The end is finally in sight.
I’m talking about the Troubled Asset Relief Program, the long-maligned federal bailout program better known as TARP. The program that used about $500 billion of taxpayer money to prop up private industry is winding down.
Just this week, Treasury officials struck a deal with General Motors Co. to sell a big chunk of the GM shares owned by taxpayers. The Treasury plans to sell its remaining 300 million GM shares over the next year or so.
And last week, the Treasury disclosed the final sale of its remaining shares of insurance giant AIG. The government’s AIG commitment, which once looked like a scary money pit, actually turned a modest profit.
Other TARP investments remain on the government’s books. Notably, the Treasury still owns an interest in more than 200 American banks.
But most of the big-money obligations have been repaid, sold, or written off. A year from now, we’ll be very close to closing the books on TARP.
So what was the TARP experience, after all the financial anxiety and political arguments over stuffing so much public money into a gaping hole in the economy four years ago?
You can argue forever about moral hazard, the dangers of a system that protects businesses and people who take big financial risks and then fail. TARP didn’t prompt banks to write many more loans and did little to stabilize the housing market. Government played fast and loose with bankruptcy laws in the midst of the auto industry crisis.
But no one can forget the dire problems America faced in 2007 and 2008 — or deny the fact that TARP helped keep our financial system from falling apart at the seams. It was big, fast, and decisive in the middle of a crisis. Really bad things probably would have happened without it.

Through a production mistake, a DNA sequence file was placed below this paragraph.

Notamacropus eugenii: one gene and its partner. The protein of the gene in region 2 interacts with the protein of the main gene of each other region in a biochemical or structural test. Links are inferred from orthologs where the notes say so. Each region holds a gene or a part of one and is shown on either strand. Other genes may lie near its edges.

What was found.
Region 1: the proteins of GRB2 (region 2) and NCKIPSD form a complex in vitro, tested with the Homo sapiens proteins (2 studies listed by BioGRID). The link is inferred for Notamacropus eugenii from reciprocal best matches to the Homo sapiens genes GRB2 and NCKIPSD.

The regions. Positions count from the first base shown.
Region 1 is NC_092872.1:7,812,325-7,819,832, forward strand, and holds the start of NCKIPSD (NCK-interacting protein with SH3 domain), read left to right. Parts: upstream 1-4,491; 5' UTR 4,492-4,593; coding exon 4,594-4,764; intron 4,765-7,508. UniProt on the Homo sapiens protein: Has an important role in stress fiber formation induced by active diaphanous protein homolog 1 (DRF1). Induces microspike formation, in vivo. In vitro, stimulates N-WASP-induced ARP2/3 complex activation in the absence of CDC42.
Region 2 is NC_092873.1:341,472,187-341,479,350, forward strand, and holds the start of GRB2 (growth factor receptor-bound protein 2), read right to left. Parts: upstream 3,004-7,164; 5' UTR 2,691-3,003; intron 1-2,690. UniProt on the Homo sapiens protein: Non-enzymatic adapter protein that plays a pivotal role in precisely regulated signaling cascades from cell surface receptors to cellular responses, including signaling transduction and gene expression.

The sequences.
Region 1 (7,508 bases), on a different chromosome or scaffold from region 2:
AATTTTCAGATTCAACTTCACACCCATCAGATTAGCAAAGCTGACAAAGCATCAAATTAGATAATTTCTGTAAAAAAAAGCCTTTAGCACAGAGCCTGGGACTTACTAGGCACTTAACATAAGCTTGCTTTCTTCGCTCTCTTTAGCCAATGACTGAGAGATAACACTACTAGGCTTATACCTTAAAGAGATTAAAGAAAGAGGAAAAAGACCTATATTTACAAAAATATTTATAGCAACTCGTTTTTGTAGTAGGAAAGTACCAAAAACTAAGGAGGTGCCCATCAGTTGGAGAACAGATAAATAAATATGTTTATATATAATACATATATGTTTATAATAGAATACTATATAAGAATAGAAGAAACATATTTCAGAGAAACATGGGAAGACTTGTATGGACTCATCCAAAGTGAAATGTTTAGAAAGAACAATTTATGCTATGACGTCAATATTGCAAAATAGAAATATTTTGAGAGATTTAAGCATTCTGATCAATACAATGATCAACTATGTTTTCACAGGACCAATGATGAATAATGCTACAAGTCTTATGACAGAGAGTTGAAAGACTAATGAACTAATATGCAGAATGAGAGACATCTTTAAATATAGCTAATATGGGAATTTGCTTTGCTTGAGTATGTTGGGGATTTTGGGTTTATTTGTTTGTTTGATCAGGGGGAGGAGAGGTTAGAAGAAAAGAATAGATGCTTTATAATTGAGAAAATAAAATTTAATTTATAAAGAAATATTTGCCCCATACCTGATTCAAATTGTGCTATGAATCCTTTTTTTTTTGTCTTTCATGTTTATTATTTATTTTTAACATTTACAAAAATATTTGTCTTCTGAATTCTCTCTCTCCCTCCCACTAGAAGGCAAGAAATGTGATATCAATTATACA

The Treasury spent a staggering amount of money on investments that seemed risky at the time. But when those accounts are finally settled, TARP will have lost a little bit of money, or perhaps broken even. Whatever the final cost, it will be short money for what we got in return.
“TARP itself is a qualified success,” says Nariman Behravesh, chief economist at IHS Global Insight in Lexington. “In times of stress, the private sector can’t manage these kinds of large financial workouts. The US in the end will be viewed as having done the right thing. On balance, this was a really good thing.”
The financial results of individual TARP investments — gains and losses — have been all over the map.
Money invested in banks, as a group, have already earned a modest profit if you include interest, dividends, and stock warrants. The Treasury is auctioning off most of its remaining bank investments, but that won’t amount to big dollars.
Big institutions repaid loans quickly and accounted for the bulk of the government’s profit.
Those big banks chafed at business restrictions that came with the money — especially limits on what top managers could be paid.
“The executive pay restrictions had an unintended consequence in that they really encouraged managers at large banks to pay back early and that’s how we made a profit,” said Linus Wilson of the University of Louisiana at Lafayette, who has written extensively on the impact of TARP.
The government will surely lose money on its auto industry investments. GM may end up costing $15 billion. Chrysler was a much smaller loser, costing about $3 billion.
But the biggest surprise in the the TARP portfolio turned out to be AIG. The Treasury and Federal Reserve had committed a combined $182 billion to prop up the insurer and ended up making a profit that works out to about 3 percent a year.
Of course, government officials signed off on other financial crisis management plans above and beyond TARP.
The bailout of mortgage finance giants Fannie Mae and Freddie Mac amounted to $187.5 billion and the final cost will be sky high.
Beyond investments in distressed companies, the Fed has been pumping trillions of dollars into the economy by purchasing securities to keep interest rates low. The numbers are so big they are hard to grasp.
But the impact and cost of TARP is clear by now. The controversial program wasn’t perfect, but it accomplished big things in a crisis and ended up costing peanuts.
Steven Syre is a Globe columnist. He can be reached at email@example.com.